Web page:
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|Founded||October 9, 1969|
|Political position||Left and Centre-left|
|Politics of Chile
Unidad Popular (UP) (English: "Popular Unity" or "People's Unity") was a coalition of left wing, socialist and communist political parties in Chile that stood behind the successful candidacy of Salvador Allende for the 1970 Chilean presidential election.
Succeeding to the FRAP left-wing coalition, it originally comprised most of the Chilean Left: the Socialist Party, the Communist Party, the Radical Party, the Social Democratic Party (Chile), and MAPU (Movimiento de Acción Popular Unitario). They were later joined in 1971 by the Christian Left and in 1972 by the MAPU Obrero Campesino (a splinter group). UP also initially included the moderate Party of the Radical Left, but it later joined the opposition.
UP's leader, Salvador Allende, was a Marxist who co-founded Chile's Socialist Party. His slight plurality in the election resulted in his confirmation as president by the National Congress of Chile. The loose and conditional support from the Christian Democratic Party that made this confirmation possible soon disintegrated, as did centrism of any viable kind in an atmosphere of increasing political polarization. The Revolutionary Left Movement clashed with the conservative and establishment forces, while armed right-wing elements plotted to destabilize the government with support from the Nixon administration. The Unidad Popular coalition itself experienced political conflicts. Generally, the Communist Party, the Radical Party and later MAPU/OC advocated more cautious policies, whereas a part of the Socialist Party supported more radical changes and were often supported by MAPU and Christian Left.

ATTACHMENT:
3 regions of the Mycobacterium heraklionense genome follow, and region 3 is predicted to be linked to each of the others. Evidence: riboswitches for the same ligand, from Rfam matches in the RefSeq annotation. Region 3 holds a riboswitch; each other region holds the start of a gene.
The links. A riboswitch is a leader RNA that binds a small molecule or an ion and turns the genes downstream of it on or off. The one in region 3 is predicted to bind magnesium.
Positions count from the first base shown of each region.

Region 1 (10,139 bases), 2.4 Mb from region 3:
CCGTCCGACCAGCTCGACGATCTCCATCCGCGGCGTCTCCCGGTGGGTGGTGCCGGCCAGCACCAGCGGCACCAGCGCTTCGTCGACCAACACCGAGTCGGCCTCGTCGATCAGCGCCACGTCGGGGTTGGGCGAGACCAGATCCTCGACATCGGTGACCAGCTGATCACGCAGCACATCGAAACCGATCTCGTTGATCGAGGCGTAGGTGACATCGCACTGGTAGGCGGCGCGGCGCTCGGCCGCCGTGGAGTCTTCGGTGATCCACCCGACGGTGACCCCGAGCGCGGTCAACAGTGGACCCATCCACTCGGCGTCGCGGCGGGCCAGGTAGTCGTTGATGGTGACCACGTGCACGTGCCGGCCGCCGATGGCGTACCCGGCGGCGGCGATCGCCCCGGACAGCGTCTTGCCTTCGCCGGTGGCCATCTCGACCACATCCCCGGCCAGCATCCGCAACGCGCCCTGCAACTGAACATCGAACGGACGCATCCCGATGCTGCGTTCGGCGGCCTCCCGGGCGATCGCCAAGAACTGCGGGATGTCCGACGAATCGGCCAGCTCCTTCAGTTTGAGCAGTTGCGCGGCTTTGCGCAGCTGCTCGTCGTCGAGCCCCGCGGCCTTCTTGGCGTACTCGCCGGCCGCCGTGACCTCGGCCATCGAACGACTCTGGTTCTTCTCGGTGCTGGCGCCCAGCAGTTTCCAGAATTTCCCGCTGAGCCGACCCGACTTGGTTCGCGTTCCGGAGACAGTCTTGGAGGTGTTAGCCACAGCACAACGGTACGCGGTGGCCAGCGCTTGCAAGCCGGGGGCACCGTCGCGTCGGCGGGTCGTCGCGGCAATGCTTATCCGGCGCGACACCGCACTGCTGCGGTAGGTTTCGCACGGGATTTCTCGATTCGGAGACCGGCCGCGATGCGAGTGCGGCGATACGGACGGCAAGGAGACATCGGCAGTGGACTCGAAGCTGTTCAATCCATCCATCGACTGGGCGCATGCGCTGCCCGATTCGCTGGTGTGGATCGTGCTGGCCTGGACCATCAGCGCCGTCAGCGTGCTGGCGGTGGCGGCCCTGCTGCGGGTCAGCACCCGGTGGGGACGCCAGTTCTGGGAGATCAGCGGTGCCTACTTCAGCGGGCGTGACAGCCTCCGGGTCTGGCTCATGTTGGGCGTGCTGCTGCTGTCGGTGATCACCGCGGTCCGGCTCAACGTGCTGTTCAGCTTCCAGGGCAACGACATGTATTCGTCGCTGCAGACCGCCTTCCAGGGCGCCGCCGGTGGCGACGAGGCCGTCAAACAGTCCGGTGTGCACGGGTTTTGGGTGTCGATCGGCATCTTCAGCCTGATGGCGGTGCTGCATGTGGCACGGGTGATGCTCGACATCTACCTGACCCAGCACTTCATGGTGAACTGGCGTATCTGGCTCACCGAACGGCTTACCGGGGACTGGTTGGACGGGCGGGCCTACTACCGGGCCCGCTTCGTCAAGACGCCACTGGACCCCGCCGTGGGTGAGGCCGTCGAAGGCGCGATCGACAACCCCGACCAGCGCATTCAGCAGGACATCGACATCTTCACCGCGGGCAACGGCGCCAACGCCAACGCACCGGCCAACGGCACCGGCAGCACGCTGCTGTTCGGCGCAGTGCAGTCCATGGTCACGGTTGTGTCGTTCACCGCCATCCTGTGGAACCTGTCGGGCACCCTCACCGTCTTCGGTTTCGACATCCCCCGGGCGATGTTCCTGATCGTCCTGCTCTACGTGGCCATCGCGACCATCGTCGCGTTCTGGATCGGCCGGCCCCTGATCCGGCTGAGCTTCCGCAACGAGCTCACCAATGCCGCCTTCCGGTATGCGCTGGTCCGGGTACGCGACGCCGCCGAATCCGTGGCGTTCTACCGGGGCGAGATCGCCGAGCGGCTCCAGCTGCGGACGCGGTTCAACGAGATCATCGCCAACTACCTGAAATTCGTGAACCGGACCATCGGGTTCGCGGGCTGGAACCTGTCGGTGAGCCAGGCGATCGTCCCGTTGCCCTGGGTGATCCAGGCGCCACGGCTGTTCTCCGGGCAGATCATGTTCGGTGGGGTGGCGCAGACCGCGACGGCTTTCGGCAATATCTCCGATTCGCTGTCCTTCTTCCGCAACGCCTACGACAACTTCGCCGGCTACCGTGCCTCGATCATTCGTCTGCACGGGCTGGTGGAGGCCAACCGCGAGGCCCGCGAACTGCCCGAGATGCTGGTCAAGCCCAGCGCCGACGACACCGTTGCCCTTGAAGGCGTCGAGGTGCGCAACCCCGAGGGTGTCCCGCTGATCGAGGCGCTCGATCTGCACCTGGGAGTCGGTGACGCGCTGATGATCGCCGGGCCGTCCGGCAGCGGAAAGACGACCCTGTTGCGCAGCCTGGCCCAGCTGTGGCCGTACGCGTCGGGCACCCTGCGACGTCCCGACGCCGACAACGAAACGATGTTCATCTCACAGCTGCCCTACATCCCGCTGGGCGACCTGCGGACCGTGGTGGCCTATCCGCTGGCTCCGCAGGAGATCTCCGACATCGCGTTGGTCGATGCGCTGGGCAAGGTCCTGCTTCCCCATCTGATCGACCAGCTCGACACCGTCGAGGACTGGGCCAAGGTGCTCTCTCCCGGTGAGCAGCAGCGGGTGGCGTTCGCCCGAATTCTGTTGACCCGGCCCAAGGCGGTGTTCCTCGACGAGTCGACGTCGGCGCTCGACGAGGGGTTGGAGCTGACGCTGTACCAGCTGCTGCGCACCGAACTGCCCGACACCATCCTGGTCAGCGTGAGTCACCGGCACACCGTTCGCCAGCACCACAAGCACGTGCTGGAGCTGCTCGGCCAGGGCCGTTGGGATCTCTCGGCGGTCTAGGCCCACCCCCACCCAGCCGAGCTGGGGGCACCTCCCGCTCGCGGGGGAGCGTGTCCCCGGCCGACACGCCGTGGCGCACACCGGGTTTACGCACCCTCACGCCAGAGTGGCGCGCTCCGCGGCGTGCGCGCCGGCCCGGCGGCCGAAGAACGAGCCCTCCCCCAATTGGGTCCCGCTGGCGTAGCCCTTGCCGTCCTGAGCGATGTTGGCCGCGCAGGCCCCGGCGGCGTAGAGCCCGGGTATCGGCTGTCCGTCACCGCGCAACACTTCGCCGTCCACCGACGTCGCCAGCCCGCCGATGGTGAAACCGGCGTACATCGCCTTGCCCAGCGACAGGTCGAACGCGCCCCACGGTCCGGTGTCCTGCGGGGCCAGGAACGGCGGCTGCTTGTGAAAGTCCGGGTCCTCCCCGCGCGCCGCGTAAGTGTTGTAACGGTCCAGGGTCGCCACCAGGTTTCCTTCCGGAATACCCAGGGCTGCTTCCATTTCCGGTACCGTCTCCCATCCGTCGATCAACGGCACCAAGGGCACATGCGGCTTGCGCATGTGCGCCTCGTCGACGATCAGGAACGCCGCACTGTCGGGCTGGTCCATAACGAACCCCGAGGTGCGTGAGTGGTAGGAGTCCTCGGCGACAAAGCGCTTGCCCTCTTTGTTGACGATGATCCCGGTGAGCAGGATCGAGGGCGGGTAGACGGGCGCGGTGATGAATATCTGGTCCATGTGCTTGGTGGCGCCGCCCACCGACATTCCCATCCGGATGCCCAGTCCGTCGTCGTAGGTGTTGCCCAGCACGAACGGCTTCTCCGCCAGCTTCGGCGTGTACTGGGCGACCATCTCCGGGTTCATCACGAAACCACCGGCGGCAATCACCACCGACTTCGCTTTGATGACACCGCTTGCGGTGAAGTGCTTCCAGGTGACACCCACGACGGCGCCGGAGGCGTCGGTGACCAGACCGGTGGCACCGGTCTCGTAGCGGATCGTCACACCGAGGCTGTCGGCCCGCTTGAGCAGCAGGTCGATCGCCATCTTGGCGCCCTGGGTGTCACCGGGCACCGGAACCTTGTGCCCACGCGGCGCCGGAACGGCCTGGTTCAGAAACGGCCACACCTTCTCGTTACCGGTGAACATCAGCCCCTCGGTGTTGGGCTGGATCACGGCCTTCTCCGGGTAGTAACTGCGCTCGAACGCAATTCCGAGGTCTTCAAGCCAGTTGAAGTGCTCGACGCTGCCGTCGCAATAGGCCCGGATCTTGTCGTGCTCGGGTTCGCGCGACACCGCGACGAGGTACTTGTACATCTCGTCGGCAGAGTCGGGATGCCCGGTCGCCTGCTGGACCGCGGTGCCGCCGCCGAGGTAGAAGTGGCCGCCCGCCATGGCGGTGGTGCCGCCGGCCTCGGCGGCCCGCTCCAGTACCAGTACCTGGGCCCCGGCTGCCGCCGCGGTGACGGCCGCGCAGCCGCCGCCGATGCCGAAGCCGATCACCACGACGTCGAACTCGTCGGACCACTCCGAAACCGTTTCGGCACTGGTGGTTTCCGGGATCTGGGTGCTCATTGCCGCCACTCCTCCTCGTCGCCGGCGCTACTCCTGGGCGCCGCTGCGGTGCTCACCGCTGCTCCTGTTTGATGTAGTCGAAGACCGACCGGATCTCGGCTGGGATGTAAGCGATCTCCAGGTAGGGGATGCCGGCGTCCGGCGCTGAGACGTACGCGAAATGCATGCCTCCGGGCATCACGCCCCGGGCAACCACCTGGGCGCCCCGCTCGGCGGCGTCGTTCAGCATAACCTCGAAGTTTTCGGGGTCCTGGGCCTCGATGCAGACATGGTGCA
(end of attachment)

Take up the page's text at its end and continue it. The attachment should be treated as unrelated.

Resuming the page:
In August 1973 the Christian Democrats cooperated with the right-wing National Party in the congressional protest that set the stage for the Chilean coup of 1973, the effective end of the UP government and —for 17 years— of democracy in Chile.
Signatories of the Pact of the Popular Unity
The Pact of the Popular Unity (Pacto de la Unidad Popular) was signed on 26 December 1969 in Santiago by following representatives of political parties:
- Luis Corvalán, General Secretary of the Communist Party
- Aniceto Rodríguez, General Secretary of the Socialist Party
- Carlos Morales, President of the Radical Party
- Esteban Leyton, General Secretary of the Social Democratic Party
- Jaime Gazmuri, General Secretary of the Popular Unitary Action Movement
- Alfonso David Lebón, President of the Independent Popular Action
- Kenneth M. Roberts, Deepening democracy?: the modern left and social movements in Chile and Peru, p.301
- Simon Collier, A History of Chile, 1808-1994